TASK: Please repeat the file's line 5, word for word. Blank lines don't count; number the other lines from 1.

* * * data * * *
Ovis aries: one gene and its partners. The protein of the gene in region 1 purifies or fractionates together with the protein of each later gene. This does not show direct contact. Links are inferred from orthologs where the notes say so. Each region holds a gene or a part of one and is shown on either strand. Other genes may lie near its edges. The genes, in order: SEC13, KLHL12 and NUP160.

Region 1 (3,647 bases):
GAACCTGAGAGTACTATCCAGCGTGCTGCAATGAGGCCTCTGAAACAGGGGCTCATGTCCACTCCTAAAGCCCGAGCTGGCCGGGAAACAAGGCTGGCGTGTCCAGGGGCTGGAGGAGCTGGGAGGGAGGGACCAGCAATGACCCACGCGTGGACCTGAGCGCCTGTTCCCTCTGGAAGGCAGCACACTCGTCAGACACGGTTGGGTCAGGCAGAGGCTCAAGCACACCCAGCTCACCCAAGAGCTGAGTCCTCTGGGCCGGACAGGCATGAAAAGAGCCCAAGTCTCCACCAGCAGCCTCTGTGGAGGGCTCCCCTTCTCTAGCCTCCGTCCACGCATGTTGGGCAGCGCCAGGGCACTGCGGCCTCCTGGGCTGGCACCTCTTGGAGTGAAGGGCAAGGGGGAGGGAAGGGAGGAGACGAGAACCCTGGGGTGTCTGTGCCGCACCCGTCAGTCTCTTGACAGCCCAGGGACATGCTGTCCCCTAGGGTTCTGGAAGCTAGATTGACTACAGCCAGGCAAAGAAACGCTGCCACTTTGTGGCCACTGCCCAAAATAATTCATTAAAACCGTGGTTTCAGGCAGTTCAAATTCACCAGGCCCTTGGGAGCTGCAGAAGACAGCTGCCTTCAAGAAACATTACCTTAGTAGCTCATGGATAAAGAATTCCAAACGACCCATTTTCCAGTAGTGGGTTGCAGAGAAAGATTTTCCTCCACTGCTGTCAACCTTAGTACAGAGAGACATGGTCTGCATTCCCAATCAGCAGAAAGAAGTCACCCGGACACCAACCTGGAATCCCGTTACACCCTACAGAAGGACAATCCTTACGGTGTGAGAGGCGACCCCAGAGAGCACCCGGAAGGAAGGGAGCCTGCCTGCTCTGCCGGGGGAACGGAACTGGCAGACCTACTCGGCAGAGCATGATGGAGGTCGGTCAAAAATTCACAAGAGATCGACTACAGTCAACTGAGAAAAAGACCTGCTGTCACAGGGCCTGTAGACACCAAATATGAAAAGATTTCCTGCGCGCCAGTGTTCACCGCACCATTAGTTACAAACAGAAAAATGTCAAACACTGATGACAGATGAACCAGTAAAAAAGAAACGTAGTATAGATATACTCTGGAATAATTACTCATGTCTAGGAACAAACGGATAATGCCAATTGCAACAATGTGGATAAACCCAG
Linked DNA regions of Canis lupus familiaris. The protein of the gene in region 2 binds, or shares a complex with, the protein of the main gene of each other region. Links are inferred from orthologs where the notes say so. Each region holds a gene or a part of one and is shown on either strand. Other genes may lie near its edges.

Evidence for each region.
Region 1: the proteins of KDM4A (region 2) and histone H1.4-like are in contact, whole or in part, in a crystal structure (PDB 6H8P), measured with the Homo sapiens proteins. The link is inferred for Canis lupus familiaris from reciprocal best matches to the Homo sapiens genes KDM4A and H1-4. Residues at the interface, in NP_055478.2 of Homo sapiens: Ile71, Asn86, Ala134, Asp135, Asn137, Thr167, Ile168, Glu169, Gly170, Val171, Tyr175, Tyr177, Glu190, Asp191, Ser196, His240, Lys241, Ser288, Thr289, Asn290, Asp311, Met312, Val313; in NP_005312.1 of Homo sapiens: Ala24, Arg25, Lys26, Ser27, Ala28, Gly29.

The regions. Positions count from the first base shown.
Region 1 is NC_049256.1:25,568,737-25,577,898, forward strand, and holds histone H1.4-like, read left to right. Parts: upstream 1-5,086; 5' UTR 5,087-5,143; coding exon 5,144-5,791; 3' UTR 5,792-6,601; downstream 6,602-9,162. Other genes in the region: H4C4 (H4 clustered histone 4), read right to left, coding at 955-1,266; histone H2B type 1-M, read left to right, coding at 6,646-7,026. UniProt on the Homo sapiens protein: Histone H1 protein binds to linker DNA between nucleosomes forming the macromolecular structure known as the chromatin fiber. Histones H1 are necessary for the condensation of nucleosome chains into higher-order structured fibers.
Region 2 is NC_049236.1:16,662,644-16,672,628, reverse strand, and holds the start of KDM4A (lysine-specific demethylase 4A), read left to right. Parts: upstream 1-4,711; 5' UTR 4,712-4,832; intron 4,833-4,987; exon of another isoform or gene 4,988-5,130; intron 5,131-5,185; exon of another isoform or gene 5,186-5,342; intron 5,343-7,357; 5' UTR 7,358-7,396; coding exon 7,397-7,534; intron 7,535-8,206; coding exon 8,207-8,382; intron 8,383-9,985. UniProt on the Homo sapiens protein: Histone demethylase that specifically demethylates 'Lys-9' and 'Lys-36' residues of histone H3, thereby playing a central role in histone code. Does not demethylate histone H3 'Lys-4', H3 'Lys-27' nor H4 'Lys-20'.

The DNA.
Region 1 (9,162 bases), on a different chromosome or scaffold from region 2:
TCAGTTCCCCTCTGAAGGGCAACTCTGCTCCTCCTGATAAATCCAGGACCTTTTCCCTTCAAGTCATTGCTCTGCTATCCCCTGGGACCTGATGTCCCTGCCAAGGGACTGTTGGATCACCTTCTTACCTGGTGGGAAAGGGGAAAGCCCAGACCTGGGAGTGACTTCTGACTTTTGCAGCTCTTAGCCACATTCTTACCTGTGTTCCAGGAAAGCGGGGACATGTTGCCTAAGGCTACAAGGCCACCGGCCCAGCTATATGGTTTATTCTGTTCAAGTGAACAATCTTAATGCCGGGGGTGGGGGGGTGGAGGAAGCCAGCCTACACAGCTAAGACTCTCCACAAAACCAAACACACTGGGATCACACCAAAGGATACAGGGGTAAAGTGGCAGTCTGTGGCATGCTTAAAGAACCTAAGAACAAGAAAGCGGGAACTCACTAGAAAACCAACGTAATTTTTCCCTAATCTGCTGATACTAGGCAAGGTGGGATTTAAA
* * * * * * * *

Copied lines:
Evidence for each region.